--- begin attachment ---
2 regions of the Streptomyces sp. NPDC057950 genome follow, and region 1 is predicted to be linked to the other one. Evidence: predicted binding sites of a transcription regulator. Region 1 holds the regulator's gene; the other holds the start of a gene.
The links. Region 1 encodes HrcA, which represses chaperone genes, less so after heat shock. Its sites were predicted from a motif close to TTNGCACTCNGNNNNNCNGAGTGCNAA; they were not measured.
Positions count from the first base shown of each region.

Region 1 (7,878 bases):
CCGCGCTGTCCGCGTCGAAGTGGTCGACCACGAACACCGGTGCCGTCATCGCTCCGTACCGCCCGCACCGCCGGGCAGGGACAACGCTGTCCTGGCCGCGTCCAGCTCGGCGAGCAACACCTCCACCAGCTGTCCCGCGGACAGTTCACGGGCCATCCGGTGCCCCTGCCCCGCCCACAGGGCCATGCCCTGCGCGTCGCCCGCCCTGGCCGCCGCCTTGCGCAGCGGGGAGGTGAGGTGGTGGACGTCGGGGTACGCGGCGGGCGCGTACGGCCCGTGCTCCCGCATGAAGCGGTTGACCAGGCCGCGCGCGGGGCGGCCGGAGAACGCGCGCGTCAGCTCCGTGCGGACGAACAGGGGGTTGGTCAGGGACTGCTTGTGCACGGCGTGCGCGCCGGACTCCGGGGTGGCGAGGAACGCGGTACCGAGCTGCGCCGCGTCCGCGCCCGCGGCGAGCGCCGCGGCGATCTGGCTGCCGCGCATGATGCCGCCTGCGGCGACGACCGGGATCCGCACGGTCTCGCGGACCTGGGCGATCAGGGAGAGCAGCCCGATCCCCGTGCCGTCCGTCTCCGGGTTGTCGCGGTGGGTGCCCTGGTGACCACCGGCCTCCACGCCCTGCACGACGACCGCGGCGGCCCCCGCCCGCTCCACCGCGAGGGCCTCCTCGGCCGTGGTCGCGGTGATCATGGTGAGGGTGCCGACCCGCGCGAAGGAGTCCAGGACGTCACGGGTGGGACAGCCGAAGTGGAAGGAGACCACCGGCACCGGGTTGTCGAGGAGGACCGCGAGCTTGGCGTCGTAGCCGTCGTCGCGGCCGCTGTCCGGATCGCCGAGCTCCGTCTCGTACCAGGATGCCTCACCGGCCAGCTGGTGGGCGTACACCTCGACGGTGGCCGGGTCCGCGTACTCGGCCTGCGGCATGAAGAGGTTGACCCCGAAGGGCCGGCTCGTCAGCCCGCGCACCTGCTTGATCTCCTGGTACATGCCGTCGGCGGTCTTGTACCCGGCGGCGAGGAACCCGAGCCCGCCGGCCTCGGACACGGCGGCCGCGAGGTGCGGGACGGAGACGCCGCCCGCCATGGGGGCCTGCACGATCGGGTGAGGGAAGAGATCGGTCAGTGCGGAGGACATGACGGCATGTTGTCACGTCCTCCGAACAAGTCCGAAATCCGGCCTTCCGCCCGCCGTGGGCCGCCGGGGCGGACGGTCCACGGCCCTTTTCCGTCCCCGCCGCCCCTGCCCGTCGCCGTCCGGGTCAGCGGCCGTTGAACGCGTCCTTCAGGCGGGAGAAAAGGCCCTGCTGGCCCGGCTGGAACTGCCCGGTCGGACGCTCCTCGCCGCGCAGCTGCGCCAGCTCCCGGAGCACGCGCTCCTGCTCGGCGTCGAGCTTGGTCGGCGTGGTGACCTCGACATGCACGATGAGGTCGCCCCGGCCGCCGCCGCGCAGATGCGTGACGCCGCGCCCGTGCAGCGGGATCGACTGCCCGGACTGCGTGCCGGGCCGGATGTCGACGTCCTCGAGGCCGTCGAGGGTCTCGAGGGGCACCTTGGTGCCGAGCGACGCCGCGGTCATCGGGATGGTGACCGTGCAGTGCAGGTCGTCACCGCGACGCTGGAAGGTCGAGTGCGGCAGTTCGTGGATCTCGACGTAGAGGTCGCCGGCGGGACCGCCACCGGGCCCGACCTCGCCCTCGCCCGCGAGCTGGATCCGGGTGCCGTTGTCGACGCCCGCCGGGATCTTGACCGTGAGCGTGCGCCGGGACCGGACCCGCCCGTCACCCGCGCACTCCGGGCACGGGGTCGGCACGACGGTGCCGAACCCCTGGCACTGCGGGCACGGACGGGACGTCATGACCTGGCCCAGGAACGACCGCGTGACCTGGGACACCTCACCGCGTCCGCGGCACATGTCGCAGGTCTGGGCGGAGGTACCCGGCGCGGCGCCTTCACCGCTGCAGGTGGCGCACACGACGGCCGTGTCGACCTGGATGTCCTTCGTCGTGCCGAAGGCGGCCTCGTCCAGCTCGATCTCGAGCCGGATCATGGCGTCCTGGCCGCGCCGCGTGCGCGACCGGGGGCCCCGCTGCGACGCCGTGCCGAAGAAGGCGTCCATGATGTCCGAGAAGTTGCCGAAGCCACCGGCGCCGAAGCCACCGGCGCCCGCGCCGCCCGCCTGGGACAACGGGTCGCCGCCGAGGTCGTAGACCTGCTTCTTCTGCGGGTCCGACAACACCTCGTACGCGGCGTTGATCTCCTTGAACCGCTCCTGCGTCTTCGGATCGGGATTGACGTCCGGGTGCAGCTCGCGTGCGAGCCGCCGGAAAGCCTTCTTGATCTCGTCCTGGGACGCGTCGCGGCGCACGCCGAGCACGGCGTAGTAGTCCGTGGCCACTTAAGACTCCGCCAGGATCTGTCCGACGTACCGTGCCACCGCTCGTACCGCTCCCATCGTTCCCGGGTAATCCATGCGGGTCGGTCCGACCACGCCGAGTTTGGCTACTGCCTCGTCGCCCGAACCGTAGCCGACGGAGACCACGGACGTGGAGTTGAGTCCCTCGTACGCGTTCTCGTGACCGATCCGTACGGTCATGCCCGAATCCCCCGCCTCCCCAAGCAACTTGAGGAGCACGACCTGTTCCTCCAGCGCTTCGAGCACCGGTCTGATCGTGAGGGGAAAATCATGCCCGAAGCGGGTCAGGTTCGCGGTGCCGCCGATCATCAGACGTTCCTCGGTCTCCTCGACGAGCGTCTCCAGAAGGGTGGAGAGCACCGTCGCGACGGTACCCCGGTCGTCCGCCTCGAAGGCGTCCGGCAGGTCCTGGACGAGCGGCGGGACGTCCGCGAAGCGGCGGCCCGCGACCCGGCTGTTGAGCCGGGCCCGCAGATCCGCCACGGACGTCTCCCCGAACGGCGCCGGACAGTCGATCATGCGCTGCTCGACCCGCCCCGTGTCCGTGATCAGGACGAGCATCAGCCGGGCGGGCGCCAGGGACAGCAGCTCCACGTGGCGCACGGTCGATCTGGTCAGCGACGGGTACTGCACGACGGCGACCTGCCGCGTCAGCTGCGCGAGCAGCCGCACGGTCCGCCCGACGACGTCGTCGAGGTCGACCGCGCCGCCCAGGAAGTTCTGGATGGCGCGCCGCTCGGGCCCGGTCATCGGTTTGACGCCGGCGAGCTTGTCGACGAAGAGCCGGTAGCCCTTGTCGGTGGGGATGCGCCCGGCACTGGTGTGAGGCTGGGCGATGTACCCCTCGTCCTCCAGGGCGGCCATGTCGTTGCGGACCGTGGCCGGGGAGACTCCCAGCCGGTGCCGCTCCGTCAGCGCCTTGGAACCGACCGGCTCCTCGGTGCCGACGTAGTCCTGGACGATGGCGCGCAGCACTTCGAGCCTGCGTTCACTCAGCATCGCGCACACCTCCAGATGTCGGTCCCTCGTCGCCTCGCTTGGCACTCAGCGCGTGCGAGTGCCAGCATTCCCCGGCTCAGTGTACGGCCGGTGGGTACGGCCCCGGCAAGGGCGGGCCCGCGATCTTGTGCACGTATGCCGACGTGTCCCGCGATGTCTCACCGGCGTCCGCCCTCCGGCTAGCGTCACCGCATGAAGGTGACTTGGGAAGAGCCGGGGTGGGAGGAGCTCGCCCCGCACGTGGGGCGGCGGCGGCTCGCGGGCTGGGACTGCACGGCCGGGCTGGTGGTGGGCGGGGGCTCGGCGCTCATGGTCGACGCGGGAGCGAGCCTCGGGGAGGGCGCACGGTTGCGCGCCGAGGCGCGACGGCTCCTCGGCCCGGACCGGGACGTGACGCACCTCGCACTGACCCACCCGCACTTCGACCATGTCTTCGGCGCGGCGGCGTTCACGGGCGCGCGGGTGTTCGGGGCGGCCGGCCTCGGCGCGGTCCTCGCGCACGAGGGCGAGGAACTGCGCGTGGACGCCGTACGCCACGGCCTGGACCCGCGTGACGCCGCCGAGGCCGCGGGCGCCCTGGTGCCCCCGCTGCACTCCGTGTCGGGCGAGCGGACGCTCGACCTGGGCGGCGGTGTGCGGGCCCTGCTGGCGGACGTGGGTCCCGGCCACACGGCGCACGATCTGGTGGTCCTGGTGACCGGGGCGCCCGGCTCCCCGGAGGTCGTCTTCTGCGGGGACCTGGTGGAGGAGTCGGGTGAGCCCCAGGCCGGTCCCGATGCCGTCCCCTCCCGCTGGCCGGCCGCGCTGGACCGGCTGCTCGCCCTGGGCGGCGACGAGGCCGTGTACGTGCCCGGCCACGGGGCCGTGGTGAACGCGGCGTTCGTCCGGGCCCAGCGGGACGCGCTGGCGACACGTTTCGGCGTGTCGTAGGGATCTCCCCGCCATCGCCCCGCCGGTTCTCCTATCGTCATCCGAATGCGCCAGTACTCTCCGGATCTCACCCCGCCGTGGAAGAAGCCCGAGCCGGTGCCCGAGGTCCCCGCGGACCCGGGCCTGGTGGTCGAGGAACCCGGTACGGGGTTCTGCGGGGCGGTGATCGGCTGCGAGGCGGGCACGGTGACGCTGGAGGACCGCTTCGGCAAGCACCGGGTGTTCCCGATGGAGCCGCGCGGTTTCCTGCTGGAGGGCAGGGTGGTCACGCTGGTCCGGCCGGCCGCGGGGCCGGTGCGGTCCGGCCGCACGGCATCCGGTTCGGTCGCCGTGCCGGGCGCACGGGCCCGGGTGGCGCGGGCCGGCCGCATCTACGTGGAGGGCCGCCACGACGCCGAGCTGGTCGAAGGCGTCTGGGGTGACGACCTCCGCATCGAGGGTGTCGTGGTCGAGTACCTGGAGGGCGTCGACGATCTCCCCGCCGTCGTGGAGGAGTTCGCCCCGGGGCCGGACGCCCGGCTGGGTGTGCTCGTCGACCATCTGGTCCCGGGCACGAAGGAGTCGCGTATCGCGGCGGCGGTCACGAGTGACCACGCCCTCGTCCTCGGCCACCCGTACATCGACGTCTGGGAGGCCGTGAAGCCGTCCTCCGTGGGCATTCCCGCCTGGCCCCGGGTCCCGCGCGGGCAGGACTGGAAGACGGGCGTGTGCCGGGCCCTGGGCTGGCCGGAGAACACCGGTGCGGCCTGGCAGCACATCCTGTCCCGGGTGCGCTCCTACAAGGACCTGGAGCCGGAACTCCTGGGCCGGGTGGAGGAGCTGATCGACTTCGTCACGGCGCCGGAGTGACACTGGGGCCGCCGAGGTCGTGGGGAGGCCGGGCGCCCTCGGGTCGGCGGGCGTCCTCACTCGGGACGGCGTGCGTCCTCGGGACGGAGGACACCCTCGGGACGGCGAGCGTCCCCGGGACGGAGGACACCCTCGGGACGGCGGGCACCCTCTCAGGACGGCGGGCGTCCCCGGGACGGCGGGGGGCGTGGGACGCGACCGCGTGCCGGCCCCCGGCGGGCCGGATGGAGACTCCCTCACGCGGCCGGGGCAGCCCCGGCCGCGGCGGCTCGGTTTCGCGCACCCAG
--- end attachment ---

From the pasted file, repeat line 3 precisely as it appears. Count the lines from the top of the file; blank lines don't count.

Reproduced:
Positions count from the first base shown of each region.